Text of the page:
Page 14: of Marine News Magazine (March 2014)
Fleet & Vessel Optimization
ereignty and security, the job impact and economic impor- tance of the domestic maritime industry both nationally and locally, the dominant role of marine transportation in com- merce, the exceptional safety and environmental record of the U.S. maritime fl eet, and the ongoing surge in domestic marine manufacturing and job creation. Once they under- stand the maritime industry and why it matters, we need to explain the absolutely critical role that our government plays in promoting this industry though construction loan guarantees and workforce training programs, taking a bal- anced approach toward regulation, and upholding the na- tion’s coastwise shipping laws – whose origins date back to the framers of the Constitution – in order to create maritime jobs here in the U.S. instead of allowing foreign-fl ag vessels that don’t play by the same rules to take those jobs and weak- en our nation’s economy and strategic defense capabilities.
What’s the most pressing item on your plate and that of the OMSA family?
Our members are struggling to keep pace with a never ending tide of new and changing regulations. Compliance costs continue to grow, and smaller operators are forced to dedicate more time, effort, and manpower that they don’t have available to government-mandated paperwork in- stead of sales, marketing, safety, or business development.
This frustration is not uncommon in the maritime indus- try, but it’s exacerbated among the offshore fl eet which is subjected to requirements that are written for other types of vessels and make no operational or economic sense for
OSV’s, but are made applicable nonetheless.
Increasingly, U.S. fl ag operators are entering the highly specialized offshore marine construction game with new, built-for-purpose tonnage. This wasn’t always the case. Is there enough sophisticated U.S. fl ag tonnage to get the job done in the U.S. Gulf to- day, or is the window still open for producers to ask for waivers and bring in registered vessels?
Market conditions and technological advancements are part of the reason for this trend. At the same time, lax en- forcement of coastwise laws in the past caused fl eet atro- phy in the same manner that more consistent enforcement is now promoting growth. As energy development oppor- tunities in the Gulf become more numerous and complex, the domestic marine industry is increasing and modern- izing tonnage to meet customer needs in a cost-effective manner and creating good-paying U.S. jobs in the process.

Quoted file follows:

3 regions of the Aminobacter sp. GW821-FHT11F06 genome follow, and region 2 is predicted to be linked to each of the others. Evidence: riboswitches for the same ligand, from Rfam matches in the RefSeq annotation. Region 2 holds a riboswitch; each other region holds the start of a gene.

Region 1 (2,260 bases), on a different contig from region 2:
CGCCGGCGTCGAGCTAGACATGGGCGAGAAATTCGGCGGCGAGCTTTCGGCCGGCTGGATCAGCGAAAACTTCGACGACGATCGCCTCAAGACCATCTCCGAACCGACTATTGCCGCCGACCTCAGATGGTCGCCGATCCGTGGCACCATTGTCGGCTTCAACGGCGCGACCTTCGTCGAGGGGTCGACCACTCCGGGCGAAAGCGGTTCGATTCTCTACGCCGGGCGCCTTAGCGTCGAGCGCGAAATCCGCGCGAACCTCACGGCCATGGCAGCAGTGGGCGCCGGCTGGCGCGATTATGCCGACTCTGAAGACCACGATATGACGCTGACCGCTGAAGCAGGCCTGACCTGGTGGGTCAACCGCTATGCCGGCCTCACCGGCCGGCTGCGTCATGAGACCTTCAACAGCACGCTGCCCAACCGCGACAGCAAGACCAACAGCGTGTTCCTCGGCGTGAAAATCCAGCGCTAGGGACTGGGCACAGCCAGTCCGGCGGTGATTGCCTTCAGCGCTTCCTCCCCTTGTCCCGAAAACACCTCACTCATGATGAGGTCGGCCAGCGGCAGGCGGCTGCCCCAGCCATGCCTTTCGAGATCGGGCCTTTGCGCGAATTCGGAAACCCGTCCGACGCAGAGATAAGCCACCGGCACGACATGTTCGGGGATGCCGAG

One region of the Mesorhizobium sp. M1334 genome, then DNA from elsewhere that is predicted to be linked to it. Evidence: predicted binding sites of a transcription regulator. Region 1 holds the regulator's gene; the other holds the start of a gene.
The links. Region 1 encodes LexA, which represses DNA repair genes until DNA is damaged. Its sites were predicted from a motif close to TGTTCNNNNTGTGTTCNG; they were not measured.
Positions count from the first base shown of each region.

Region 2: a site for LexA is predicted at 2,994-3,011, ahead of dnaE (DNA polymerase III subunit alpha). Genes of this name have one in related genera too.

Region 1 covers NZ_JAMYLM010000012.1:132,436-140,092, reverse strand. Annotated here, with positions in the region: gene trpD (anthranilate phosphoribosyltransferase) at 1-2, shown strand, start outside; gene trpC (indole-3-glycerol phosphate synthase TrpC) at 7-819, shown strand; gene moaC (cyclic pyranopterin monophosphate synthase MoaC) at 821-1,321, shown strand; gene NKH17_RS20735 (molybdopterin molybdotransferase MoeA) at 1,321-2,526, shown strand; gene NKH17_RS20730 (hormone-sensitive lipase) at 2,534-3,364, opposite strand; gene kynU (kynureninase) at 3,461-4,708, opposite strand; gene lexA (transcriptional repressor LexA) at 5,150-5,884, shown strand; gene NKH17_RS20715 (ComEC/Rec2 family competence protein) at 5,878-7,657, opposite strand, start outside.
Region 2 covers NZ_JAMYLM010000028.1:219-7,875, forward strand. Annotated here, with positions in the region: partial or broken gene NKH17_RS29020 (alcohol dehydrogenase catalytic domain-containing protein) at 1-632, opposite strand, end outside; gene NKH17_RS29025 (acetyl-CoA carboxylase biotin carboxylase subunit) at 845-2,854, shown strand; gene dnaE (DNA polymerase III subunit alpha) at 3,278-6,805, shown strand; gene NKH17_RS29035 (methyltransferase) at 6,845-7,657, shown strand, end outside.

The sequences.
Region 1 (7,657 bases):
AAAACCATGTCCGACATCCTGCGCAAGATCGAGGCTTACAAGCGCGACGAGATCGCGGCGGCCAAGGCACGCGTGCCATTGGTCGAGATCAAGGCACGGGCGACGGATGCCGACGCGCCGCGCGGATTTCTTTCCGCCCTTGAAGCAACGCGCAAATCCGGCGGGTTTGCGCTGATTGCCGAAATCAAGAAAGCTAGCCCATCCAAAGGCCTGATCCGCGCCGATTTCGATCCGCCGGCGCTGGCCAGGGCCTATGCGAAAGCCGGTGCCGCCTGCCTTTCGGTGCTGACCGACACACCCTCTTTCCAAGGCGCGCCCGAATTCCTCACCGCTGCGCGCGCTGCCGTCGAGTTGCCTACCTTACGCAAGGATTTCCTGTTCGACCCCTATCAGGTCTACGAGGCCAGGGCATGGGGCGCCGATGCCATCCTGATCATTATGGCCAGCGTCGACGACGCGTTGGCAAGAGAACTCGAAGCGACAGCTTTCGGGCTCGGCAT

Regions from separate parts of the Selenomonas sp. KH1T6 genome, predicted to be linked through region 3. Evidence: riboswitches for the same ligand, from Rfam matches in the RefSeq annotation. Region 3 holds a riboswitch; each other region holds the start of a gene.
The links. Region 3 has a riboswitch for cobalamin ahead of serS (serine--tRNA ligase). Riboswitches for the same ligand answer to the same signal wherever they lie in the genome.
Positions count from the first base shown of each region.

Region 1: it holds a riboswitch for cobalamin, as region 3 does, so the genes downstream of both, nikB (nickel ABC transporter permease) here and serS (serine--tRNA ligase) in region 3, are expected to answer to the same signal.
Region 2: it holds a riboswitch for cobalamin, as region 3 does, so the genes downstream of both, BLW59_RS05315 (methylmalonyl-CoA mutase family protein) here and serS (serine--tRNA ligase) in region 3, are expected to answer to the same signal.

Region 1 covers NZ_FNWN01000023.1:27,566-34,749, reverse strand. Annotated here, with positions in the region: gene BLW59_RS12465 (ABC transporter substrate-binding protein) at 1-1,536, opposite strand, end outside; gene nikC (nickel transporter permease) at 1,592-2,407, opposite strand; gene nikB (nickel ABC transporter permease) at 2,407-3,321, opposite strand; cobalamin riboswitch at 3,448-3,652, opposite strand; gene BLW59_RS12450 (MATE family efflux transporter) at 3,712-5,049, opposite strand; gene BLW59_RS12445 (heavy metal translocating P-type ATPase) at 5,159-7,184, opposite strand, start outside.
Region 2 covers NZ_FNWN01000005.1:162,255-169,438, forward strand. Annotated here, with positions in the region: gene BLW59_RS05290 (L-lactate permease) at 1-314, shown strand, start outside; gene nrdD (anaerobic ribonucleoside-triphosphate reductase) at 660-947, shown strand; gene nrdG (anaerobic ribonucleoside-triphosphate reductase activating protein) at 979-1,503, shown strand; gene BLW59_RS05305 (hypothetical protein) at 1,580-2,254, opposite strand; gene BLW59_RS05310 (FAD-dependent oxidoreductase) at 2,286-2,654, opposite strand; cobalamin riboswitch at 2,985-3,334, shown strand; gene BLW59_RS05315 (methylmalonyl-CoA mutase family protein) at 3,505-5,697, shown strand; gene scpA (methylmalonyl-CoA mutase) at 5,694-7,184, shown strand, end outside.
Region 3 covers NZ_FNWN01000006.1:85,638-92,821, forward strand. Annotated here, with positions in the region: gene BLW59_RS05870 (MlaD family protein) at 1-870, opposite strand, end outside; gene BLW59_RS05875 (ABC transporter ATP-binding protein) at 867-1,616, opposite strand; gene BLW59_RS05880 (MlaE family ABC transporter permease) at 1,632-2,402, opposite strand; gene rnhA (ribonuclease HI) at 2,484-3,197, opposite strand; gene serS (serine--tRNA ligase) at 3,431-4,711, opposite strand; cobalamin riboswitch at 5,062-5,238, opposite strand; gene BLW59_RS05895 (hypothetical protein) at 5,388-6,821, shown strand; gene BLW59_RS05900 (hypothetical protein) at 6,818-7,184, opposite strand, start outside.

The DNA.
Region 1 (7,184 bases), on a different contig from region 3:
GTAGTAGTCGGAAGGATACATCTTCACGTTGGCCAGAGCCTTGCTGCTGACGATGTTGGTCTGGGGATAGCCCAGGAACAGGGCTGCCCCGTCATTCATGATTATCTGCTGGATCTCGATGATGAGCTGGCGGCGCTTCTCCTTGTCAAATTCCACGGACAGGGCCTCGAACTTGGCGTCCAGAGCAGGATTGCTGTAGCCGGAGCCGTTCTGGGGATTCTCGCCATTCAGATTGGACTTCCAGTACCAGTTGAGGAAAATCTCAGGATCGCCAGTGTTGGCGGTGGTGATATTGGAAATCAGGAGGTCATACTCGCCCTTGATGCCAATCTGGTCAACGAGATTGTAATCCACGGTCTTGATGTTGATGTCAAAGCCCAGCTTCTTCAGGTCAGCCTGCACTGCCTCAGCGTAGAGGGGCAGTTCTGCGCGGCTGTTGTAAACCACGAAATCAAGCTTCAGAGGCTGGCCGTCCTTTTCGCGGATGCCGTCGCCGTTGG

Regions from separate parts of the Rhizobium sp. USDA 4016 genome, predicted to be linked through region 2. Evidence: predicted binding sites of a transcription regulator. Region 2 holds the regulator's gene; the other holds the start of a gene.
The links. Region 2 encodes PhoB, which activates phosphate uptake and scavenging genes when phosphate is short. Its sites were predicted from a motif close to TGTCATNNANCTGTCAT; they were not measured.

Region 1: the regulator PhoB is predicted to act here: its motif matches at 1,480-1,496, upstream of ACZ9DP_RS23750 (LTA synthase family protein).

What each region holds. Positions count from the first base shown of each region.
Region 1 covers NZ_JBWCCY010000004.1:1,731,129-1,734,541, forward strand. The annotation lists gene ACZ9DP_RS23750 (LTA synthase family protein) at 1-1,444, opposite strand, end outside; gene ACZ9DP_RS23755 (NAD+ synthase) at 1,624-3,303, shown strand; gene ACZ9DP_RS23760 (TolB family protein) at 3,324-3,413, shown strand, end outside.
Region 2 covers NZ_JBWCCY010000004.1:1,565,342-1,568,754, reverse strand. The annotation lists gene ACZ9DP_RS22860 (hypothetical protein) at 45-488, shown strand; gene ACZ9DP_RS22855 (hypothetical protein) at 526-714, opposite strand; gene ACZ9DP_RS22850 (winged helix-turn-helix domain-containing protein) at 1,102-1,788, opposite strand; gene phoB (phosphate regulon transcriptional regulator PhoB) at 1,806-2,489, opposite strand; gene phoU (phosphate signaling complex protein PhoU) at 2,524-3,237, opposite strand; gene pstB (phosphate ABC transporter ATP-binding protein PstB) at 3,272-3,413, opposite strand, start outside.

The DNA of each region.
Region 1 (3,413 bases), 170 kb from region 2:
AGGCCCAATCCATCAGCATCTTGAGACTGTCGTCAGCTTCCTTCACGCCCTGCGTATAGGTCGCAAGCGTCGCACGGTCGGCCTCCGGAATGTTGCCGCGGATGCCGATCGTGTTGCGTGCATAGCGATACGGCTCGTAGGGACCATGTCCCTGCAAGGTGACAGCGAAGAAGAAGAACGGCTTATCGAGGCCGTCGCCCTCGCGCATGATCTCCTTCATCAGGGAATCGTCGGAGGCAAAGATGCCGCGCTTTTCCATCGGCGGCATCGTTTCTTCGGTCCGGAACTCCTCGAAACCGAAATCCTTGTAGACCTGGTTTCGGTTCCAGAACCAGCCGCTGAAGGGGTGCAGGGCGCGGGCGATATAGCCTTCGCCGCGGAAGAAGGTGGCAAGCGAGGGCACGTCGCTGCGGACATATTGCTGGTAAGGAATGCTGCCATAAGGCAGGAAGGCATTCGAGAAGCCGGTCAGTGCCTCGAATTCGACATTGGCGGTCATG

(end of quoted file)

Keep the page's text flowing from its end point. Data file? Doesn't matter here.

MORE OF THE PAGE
This is a win-win situation, and it’s important that we con- tinue translating advances in domestic energy production to economic growth in the domestic maritime industry.
As a native of New Orleans, a Washington Insider and someone with good familiarity to the local economy, markets and the impact that the OMSA family can have on all of that, what’s your take on the coming fi ve years? Are we headed in the right direction?
There’s a great deal of opportunity in the Gulf of Mexico for continued offshore supply service, the addition of U.S- fl ag capacity for installation and construction, and for plug and abandonment work on older wells. Beyond the Gulf and in the years ahead, I’m optimistic about the resump- tion of lease sales in the Atlantic, new openings in Mexico’s offshore market as a result of recent political developments, a pathway forward to increase exploration in the Beaufort and Chuckchi Seas off Alaska’s coast, and development of
Brazil’s considerable offshore reserves. We’re also keeping an eye on the Atlantic offshore wind market and potential transportation opportunities there. Opportunity abounds for the domestic offshore marine industry, but regulatory effi ciency and enforcement of coastwise trade laws will both be necessary to fully realize the economic benefi ts.
You’ve already said that among your priorities com- ing into this job, proper enforcement of the Jones
Act, sensible and effi cient regulatory regimes, and delivery of value-added services to OMSA’s member- ship are at the top of the list. Talk about the Jones Act for a minute – is it under assault at the moment, or have we reached a “safe” place for the time-being?
The threat remains, but I’d like to believe we’re less vulnerable now, thanks to industry’s sustained efforts to educate Congress and the administration about the im- portance of the Jones Act, dispel myths and exaggerations using economic data, and increase domestic vessel capac- ity to meet customer demand in a cost-effective manner.
We work closely with the American Maritime Partnership (AMP) on the outreach portion of this effort and appreci- ate their leadership. Unfounded criticisms may continue to arise, but I’m confi dent that an objective and holistic analysis of the Jones Act will reveal its value as a source of economic strength to our nation, and our industry will always be prepared to demonstrate that fact.
SEMS – the Safety and Environmental Management
System which has altered the offshore work safety rules and training regime – is impacting your mem- bership. But how much, and more importantly, how much is it costing them? Is this new regulatory re- quirement worth the drag on the bottom line?
The Deepwater Horizon accident caused unprecedented damage, and I think every American expected their gov- ernment and the drilling industry to investigate the causes
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